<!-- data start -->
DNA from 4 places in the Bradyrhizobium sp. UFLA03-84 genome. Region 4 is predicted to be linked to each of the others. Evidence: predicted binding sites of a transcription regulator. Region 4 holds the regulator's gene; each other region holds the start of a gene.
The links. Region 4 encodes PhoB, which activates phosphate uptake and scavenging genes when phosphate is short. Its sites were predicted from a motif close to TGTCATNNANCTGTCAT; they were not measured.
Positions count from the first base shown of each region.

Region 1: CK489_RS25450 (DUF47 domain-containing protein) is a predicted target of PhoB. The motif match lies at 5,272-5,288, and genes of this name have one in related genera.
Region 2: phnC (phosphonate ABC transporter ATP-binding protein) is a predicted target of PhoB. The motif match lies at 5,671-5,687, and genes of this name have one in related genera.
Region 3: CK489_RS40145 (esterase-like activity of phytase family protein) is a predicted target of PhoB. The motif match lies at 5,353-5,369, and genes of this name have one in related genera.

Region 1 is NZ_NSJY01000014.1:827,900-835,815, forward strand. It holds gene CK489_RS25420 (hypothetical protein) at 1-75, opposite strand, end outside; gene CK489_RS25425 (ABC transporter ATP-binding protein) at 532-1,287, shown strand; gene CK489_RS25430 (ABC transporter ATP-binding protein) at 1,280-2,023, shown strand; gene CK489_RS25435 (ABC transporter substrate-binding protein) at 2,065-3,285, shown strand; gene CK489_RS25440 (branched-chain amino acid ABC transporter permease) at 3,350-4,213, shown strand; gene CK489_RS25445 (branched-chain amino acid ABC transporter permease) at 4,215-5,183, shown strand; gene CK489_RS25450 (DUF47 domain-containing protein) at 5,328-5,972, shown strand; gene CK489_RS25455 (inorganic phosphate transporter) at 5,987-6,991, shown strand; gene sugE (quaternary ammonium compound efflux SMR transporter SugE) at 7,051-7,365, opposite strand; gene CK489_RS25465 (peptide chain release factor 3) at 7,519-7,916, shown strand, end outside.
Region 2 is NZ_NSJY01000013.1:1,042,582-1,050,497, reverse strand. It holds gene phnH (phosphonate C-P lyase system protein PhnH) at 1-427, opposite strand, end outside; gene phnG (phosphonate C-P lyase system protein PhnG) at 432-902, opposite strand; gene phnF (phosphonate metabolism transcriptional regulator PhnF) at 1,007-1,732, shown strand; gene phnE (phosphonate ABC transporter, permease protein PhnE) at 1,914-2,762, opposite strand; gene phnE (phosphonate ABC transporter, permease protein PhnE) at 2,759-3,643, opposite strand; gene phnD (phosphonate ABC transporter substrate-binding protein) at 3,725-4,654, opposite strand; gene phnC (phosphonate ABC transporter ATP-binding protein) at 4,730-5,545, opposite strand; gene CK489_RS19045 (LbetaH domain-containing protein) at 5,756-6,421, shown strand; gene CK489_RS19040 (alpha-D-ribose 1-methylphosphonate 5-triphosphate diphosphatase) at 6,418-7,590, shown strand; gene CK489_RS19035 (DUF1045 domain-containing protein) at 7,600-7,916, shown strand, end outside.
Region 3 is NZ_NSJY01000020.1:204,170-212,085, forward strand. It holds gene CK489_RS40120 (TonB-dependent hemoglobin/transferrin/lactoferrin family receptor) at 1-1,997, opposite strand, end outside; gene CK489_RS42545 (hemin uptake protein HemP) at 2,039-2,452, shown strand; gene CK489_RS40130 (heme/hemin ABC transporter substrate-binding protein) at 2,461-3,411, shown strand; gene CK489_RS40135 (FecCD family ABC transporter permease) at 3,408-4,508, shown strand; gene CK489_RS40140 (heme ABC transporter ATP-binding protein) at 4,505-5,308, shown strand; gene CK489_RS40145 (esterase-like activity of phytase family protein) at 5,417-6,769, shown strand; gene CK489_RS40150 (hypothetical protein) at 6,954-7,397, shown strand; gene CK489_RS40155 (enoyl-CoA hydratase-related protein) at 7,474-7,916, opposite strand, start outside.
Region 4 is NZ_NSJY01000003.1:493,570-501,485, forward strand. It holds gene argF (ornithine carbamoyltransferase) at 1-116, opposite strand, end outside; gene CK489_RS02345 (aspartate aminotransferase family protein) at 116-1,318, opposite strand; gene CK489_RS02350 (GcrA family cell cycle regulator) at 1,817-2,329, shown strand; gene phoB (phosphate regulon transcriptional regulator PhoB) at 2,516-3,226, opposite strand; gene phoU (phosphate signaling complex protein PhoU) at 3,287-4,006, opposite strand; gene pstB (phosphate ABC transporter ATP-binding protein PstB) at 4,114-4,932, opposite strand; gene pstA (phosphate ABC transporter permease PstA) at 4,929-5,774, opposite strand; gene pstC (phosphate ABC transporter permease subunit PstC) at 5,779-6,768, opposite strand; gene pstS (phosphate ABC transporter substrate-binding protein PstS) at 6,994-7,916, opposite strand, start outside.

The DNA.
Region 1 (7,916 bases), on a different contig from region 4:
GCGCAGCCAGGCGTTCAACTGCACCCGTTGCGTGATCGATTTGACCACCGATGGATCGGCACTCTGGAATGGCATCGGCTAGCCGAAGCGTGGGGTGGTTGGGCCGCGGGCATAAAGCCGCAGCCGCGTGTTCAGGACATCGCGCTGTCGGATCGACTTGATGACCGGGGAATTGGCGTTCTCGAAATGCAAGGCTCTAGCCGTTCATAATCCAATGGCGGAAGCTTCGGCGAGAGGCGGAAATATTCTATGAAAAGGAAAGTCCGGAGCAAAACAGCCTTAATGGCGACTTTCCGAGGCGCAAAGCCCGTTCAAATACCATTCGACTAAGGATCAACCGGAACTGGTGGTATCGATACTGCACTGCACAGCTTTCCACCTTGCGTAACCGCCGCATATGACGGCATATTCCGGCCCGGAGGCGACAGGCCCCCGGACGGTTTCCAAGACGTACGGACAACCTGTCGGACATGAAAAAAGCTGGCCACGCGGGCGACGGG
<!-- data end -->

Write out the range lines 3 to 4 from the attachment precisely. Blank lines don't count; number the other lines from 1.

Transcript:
Positions count from the first base shown of each region.

Region 1: CK489_RS25450 (DUF47 domain-containing protein) is a predicted target of PhoB. The motif match lies at 5,272-5,288, and genes of this name have one in related genera.